Rudy Kizer is the host of "Hit the Decks," a weekly radio show broadcast sundays on X103. Every Sunday night, Rudy spins various electronic, drum & bass, trance and dance music over the local airwaves. The show is also available in the UK on the CreateRadio website, which is frequently inaccessible for some reason. Here's a super-cool interview I did with Mr. Kizer where he talks about the local DJ scene and how to get involved in the party.
You have a part of your show called the Drum 'n Bass Rinse, and I like that. Can you write a short laundry list of steps for a local Indianapolis kid to take in order to go from slack-jawed yokel to a real-life DJ like yourself? Please add the phrase, "rinse and repeat" to the end of the instructions, to keep up with the laundry theme.
Rudy Kizer says: I'm no genius at this stuff, and a lot of it was "right-place-right-time" and luck, but these are the things that I think helped, at a bare minimum, start my DJ career.
1. Commit to doing it - I've been babying the radio show project for the better part of twenty five years, which leads to...
2. Don't give up - stay true to your own vision.
3. Have a plan - focus on reaching the goals you set in that plan.
4. Listen to a LOT of music - even genres that you don't play.
5. Practice practice practice - there are a lot of DJs out there who don't take the craft and skills (beat-matching, blending, cutting/scratching) seriously. Master the basic skills. I learned to mix on absolute CRAP gear (Radio Shack mixer, belt-drive turntables), but that made the transition to the professional-level gear that much easier, and I sounded a lot more polished.
6. Play out as much as you can - not only is it fun, but you learn to perform under the pressure of "live in front of an audience" as well as read a dance floor to put together your sets on the fly.
7. Be your biggest fan and promote yourself. Your demo mix CD is like your business card, so get it out there and make it happen.
8. Network with other DJs and promoters, and don't burn bridges. Those you pass on the way up will be there on your way down.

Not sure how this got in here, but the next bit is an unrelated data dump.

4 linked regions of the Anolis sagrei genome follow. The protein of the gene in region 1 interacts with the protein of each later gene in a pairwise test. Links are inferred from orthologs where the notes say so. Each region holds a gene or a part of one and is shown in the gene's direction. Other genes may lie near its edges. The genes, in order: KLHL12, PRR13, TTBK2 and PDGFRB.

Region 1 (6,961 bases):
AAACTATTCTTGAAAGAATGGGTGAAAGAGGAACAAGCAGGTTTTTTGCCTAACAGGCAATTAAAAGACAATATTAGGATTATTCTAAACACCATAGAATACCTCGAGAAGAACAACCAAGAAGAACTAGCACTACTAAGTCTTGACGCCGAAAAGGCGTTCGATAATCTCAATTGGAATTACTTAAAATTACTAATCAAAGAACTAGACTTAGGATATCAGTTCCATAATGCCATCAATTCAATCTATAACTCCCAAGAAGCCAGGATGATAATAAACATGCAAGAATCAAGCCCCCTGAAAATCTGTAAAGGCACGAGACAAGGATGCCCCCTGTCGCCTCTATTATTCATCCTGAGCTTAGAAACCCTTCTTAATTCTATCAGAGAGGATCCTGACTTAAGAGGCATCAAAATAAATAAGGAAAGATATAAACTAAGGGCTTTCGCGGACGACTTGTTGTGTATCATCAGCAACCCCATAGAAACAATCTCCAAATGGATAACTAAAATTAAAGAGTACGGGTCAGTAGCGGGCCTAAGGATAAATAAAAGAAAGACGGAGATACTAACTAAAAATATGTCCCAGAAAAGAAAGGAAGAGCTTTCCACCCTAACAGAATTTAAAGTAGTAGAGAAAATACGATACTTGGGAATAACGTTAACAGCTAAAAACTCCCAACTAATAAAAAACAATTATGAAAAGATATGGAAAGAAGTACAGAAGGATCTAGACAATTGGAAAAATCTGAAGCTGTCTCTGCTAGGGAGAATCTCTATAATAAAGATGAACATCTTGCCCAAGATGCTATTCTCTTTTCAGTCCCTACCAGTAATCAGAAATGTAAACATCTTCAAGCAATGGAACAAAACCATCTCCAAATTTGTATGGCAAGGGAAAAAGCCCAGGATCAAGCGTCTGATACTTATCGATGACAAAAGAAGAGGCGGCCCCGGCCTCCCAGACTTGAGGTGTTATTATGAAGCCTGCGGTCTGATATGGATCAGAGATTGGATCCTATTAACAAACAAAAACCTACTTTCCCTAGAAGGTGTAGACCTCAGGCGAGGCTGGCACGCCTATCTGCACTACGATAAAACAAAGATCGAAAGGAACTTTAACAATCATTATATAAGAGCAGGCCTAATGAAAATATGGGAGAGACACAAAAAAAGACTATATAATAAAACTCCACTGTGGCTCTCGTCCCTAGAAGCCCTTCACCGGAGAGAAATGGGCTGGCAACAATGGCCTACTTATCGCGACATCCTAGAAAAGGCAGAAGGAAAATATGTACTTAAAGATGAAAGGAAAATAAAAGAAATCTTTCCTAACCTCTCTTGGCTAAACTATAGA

9. Go see live shows - Djs, bands, whatever. You'll know good showmanship when you see it, and try to "borrow" the bits you like.
10. Lather, rinse, repeat.
You have said that dance music is "more than just hip-hop on the radio." What else is there going on deep within dance music that some people may miss the first time around?
Rudy Kizer says: Hip hop has had an amazing twenty five year run, but hip hop has entered the "corporate rock" phase of its existence, and listeners are starting to get bored. With commercial hip hop starting to stagnate, you hear the influence of underground dance music on pop radio more and more every day. Ne-Yo, Usher, Pitbull, Rihanna - the list goes on and on of artists that have tapped the underground to make their sound fresh again. Dubstep is a really hot trend right now, and you can connect the dots between drum and bass, dubstep, and southern hip hop without too much effort. So many dubstep artists are playing jam-band type festivals, they're getting a lot of great exposure and doing a great job of taking that sound to the masses. Hell, Rusko is producing tracks on the new Britney Spears album, if that gives you any indication. Pitbull has made a career off of re-purposing dance music classics (Bucketheads' "The Bomb," Nightcrawlers' "Push The Feeling On"). Lady GaGa may end up ruling the world if she starts working with more polished producers. I'm always amazed at the remix packages for the mainstream pop artists - working with the best dance music producers in the world and putting out music that's NOTHING like the original versions that get heavy-rotation air play.